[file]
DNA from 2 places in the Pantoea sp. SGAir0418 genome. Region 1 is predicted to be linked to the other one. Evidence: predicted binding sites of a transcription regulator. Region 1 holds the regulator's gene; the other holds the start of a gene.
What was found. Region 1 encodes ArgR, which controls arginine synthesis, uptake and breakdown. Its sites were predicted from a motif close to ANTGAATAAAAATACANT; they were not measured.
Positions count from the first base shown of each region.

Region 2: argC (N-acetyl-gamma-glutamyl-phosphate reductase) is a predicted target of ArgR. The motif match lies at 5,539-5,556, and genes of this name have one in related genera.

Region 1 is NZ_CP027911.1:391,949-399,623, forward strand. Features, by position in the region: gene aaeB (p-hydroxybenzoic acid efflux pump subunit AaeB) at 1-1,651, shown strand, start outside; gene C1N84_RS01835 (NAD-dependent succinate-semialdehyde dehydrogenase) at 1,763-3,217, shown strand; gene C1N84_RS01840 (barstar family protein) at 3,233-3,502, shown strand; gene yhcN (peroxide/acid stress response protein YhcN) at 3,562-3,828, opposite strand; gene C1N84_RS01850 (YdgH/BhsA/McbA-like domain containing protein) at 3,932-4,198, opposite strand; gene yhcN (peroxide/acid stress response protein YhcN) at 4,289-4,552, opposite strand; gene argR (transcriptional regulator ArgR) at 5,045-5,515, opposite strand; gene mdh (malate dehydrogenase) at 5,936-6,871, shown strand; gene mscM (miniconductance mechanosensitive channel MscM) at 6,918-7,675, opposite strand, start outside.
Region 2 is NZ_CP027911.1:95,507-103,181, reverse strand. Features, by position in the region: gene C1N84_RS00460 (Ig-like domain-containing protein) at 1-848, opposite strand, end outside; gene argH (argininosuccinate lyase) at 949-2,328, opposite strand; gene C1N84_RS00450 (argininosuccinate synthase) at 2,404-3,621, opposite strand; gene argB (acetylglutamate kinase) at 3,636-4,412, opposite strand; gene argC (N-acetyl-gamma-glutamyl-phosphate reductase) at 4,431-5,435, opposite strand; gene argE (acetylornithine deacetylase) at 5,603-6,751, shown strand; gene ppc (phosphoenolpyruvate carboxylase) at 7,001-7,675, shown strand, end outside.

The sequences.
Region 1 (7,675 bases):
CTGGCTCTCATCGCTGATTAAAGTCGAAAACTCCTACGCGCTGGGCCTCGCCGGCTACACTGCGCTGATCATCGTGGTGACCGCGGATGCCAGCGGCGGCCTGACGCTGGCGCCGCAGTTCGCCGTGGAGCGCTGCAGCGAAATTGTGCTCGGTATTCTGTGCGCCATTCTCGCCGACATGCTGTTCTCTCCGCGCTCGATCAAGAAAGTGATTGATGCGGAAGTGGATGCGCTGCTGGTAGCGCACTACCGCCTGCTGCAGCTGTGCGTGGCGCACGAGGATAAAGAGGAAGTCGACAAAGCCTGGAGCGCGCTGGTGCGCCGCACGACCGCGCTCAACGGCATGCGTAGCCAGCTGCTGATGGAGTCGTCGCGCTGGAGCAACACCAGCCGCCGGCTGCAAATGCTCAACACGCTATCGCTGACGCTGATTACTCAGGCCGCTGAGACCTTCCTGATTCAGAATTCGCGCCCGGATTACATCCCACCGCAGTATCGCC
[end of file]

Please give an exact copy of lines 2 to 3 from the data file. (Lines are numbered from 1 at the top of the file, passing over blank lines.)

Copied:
What was found. Region 1 encodes ArgR, which controls arginine synthesis, uptake and breakdown. Its sites were predicted from a motif close to ANTGAATAAAAATACANT; they were not measured.
Positions count from the first base shown of each region.